Women have always known rape culture exists, despite all the people who told us it was our fault for dressing a certain way, for drinking too much, for walking into an unsafe situation. Women have always known how to behave in public to make ourselves feel safe. And I don't mean "dressing modestly." I mean, putting on headphones every morning to discourage men from yelling sexual advances at you as you walk to work. I mean crossing the street at one o'clock in the afternoon, because some guy grabbed your arm and pulled you towards him as you passed. I mean switching cars on the subway, because some dude didn't appreciate it when you asked him to remove his hand from your thigh.
Early Wednesday morning, Americans decided that Donald Trump deserves to be president of the United States. Which means, of course, that a candidate for president who displayed blatant disregard for women on a national platform, wasn't punished for it. He was accepted. He was celebrated. His supporters attempted to normalize his behavior, and I fear they succeeded. Sure, plenty of people said that Donald Trump's behavior towards women was disgusting and unacceptable. But so many others — too many others — dismissed his rhetoric as "locker room talk."
The minute some Americans decided that it was OK for presidential candidates to brag about sexual assault was the moment some Americans decided that women were lesser human beings in this country. If you're interested in fighting rape culture, in all its forms, here's how.
1. Demand Comprehensive Sex Education
Rape culture is instilled in our subconsciouses in childhood, so it's vital that we vote for politicians and ballot measures that will ensure our children have access to comprehensive sex education that addresses reproductive rights, contraception, and consent. Today, just 24 states mandate sex education. If we want to change those numbers, we have to do the work. Donate to Planned Parenthood Action Fund, which works to ensure that federal and state governments mandate sex education programs.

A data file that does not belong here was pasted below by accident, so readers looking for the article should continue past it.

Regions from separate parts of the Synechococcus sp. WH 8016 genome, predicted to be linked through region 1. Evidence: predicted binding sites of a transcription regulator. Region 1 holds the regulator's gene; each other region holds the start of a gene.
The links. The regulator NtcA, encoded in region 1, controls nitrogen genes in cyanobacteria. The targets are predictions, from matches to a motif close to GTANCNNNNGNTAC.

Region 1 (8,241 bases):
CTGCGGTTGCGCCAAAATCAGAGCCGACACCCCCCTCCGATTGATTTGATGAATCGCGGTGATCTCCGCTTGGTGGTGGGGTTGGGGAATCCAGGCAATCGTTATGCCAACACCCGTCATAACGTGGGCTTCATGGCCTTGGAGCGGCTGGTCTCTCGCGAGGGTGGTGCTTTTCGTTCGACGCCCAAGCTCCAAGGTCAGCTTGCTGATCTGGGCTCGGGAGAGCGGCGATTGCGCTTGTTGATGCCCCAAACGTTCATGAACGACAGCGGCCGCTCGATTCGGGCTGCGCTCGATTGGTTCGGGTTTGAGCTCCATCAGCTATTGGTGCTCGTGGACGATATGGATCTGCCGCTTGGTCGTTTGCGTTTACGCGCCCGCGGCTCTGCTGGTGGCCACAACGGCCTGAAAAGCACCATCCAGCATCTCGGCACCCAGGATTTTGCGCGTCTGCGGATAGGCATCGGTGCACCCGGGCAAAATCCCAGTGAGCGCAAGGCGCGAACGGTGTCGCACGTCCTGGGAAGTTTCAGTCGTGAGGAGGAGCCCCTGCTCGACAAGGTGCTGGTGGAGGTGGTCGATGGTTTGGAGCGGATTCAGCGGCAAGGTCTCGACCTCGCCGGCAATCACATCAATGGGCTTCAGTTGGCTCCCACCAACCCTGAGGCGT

2. Teach Your Children About Affirmative Consent
Teach your boys and girls about affirmative consent — the idea that "yes means yes." Teach your children about gender, sex, and sexuality. Teach your children that everybody — no matter their gender, no matter their sex, no matter their sexuality, no matter the color of their skin, no matter their religion — deserves respect.
3. Campaign In 2018 For Candidates Who Fight Against Systems Of Oppression
The midterm elections don't get nearly as much attention as presidential elections, but they are incredibly important. Beginning in January, Republicans will control the executive branch, the Congress, and the Senate, so it's vital that Americans educate themselves on the candidates running for Congress in 2018. Start your research now, and learn which candidates are in support of Planned Parenthood, comprehensive sexual education, LGBTQ+ rights, immigrant rights, reproductive rights, and more.
4. Educate Yourself And Others On The Dangers Of Toxic Masculinity
When I say toxic masculinity, I'm referring to the cultural construction of manhood that demands that men be strong, that men act as "protectors," that men are stoic and unemotional and in control at all times. Toxic masculinity encourages aggression, violence, homophobia, and misogyny among men, and it discourages open communication and vulnerability. It's bad for women and men, and we can't begin to deconstruct rape culture without first educating ourselves on its dangers.
5. Keep Your Feminism Intersectional
Rape culture isn't solely about sexual violence; rape culture is a system of oppression, and as such, it disproportionately affects marginalized people. In order to fight rape culture, we need to work together — and that means dismantling gender norms and speaking across cultural lines. For a primer on intersectional feminism, take a look at this reading list.
Educate yourself, fight the good fight, and remember that when they go low, we go high. Let's get ready for 2020.